When using --debug true, the test_data/sample_sheet.tsv file is used.


Previously this option was specified using --fqs.


Within a sample sheet you may specify the locations of FASTQs using an absolute directory or a relative directory. If you want to use a relative directory, you should use the --fq_prefix to set the path that should be prefixed to each FASTQ.


Previously, this option was --fqs_file_prefix


default = true

Toggles kmer-analysis


A fasta reference indexed with BWA. WS245 is packaged with the pipeline for convenience when testing or running locally.

On Quest, the reference is available here:



Default - Alignment-YYYYMMDD

A directory in which to output results. If you have set --debug true, the default output directory will be alignment-YYYYMMDD-debug.


Setting --email will trigger an email report following pipeline execution.



├── _aggregate
│   ├── kmers.tsv
│   └── multiqc
│       ├── id_data/
│       │   ├── ... (same as strain_data/)
│       ├── id_multiqc_report.html
│       ├── strain_data/
│       │   ├── mqc_mosdepth-coverage-dist-id_1.txt
│       │   ├── mqc_mosdepth-coverage-per-contig_1.txt
│       │   ├── mqc_mosdepth-coverage-plot-id_1.txt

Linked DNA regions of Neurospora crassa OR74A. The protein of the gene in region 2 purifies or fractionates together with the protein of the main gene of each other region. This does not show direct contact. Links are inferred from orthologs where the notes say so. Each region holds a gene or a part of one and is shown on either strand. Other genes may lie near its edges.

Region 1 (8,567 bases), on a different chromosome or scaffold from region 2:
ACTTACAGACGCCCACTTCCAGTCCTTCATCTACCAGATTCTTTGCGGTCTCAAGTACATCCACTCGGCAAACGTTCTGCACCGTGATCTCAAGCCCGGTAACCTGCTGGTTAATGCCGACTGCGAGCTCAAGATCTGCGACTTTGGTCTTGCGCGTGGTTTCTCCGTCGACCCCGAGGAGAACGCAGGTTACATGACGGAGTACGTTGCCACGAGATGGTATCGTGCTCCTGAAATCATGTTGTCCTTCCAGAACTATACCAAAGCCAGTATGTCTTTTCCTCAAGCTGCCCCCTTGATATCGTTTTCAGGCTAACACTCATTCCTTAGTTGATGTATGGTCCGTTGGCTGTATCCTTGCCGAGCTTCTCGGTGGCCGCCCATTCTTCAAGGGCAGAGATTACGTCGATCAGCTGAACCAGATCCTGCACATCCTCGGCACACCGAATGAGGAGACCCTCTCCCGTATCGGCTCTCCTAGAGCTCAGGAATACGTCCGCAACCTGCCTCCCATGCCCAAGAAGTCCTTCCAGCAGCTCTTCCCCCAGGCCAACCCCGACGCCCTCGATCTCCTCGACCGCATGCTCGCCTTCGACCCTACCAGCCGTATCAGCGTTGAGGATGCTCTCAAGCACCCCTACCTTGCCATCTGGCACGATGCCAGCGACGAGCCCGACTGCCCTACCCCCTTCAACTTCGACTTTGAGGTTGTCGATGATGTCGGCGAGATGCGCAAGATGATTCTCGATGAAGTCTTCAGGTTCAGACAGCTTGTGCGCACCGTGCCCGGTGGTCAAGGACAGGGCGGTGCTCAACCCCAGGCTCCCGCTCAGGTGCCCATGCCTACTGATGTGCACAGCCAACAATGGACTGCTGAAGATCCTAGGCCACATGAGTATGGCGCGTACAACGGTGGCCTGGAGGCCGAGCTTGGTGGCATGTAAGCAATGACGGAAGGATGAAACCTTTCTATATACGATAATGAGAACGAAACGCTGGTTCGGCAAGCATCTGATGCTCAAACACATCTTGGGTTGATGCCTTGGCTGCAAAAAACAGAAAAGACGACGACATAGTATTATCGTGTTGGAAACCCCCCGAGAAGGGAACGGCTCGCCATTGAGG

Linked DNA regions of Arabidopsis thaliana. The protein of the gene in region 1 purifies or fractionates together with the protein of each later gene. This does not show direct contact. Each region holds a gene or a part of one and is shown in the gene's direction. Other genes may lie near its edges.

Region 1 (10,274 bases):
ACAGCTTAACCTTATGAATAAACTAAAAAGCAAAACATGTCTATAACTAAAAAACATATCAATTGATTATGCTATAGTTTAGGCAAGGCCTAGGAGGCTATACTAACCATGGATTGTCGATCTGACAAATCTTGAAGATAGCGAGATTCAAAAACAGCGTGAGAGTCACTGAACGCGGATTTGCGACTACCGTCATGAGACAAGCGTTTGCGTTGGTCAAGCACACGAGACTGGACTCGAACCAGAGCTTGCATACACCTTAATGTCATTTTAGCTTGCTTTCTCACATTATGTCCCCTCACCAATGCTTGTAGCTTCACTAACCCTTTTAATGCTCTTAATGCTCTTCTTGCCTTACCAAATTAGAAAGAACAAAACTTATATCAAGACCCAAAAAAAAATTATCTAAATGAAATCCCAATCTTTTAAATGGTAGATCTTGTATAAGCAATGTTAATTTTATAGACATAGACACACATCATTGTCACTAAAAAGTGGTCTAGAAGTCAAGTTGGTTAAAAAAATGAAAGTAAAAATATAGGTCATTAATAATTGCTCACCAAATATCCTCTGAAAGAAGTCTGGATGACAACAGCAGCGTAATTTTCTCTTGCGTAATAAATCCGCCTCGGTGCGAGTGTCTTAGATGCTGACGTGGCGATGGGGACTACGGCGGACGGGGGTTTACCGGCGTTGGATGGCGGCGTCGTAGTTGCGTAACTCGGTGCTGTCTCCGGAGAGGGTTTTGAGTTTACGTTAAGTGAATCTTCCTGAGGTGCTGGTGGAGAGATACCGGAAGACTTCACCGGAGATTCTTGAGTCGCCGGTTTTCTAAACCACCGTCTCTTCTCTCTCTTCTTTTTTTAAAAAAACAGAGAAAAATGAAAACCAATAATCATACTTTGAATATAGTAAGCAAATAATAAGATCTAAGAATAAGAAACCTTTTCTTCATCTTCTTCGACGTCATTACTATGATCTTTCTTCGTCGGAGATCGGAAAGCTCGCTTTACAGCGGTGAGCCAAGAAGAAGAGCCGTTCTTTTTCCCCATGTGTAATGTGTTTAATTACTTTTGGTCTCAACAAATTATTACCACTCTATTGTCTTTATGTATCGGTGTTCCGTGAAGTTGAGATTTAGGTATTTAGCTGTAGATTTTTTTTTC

│       │   ├── mqc_picard_deduplication_1.txt
│       │   ├── mqc_samtools-idxstats-mapped-reads-plot_Counts.txt
│       │   ├── mqc_samtools-idxstats-mapped-reads-plot_Normalised_Counts.txt
│       │   ├── mqc_samtools_alignment_plot_1.txt
│       │   ├── multiqc.log
│       │   ├── multiqc_data.json
│       │   ├── multiqc_general_stats.txt
│       │   ├── multiqc_picard_dups.txt
│       │   ├── multiqc_qualimap_bamqc_genome_results.txt
│       │   ├── multiqc_samtools_flagstat.txt
│       │   ├── multiqc_samtools_idxstats.txt
│       │   ├── multiqc_samtools_stats.txt
│       │   └── multiqc_sources.txt
│       └── strain_multiqc_report.html
├── bam
│   ├── [strain].bam
│   └── [strain].bam.bai
├── coverage
│   ├── id
│   │   ├── [id]
│   │   ├── [id].mosdepth.summary.txt
│   │   ├── [id].per-base.bed.gz
│   │   └── [id].per-base.bed.gz.csi
│   └── strain
│       ├── [strain]
│       ├── [strain].mosdepth.summary.txt
│       ├── [strain].per-base.bed.gz
│       └── [strain].per-base.bed.gz.csi
├── software_versions.txt
└── summary.txt

Most files should be obvious. A few are detailed below.

  • software_versions.txt - Outputs the software versions used for every process (step) of the pipeline.
  • summary.txt - Outputs a summary of the parameters used.
  • sample_sheet.tsv - The sample sheet that was used to produce the alignment directory.
  • strain_sheet.tsv - A summary of all strains and bams in the alignment directory.
  • aggregate - Stores data that has been aggregated across all strains or sequencing IDs.
  • coverage - Contains coverage data at the strain or id level, presented in a variety of ways.